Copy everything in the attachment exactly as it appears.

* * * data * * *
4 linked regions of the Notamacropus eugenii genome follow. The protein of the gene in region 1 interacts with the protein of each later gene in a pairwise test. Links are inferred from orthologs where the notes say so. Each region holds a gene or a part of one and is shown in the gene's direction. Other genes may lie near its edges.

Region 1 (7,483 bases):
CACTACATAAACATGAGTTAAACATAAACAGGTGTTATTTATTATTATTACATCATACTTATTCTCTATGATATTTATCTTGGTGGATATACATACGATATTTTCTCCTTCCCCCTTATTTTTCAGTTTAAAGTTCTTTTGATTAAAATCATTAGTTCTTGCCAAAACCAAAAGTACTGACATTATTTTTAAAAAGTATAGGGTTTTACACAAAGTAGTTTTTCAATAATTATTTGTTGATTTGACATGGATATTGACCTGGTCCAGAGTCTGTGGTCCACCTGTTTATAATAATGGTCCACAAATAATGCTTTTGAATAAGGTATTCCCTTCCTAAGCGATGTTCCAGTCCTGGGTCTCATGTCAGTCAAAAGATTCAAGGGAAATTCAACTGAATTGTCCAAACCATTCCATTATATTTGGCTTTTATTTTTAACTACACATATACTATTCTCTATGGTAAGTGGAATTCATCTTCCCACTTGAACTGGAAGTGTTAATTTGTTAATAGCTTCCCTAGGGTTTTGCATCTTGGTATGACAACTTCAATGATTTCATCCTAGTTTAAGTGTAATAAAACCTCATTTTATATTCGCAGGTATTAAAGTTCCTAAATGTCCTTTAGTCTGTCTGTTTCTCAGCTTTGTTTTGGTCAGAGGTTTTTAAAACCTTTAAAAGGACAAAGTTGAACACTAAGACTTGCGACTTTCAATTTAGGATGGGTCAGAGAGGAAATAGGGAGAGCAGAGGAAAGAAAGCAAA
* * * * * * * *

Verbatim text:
4 linked regions of the Notamacropus eugenii genome follow. The protein of the gene in region 1 interacts with the protein of each later gene in a pairwise test. Links are inferred from orthologs where the notes say so. Each region holds a gene or a part of one and is shown in the gene's direction. Other genes may lie near its edges.

Region 1 (7,483 bases):
CACTACATAAACATGAGTTAAACATAAACAGGTGTTATTTATTATTATTACATCATACTTATTCTCTATGATATTTATCTTGGTGGATATACATACGATATTTTCTCCTTCCCCCTTATTTTTCAGTTTAAAGTTCTTTTGATTAAAATCATTAGTTCTTGCCAAAACCAAAAGTACTGACATTATTTTTAAAAAGTATAGGGTTTTACACAAAGTAGTTTTTCAATAATTATTTGTTGATTTGACATGGATATTGACCTGGTCCAGAGTCTGTGGTCCACCTGTTTATAATAATGGTCCACAAATAATGCTTTTGAATAAGGTATTCCCTTCCTAAGCGATGTTCCAGTCCTGGGTCTCATGTCAGTCAAAAGATTCAAGGGAAATTCAACTGAATTGTCCAAACCATTCCATTATATTTGGCTTTTATTTTTAACTACACATATACTATTCTCTATGGTAAGTGGAATTCATCTTCCCACTTGAACTGGAAGTGTTAATTTGTTAATAGCTTCCCTAGGGTTTTGCATCTTGGTATGACAACTTCAATGATTTCATCCTAGTTTAAGTGTAATAAAACCTCATTTTATATTCGCAGGTATTAAAGTTCCTAAATGTCCTTTAGTCTGTCTGTTTCTCAGCTTTGTTTTGGTCAGAGGTTTTTAAAACCTTTAAAAGGACAAAGTTGAACACTAAGACTTGCGACTTTCAATTTAGGATGGGTCAGAGAGGAAATAGGGAGAGCAGAGGAAAGAAAGCAAA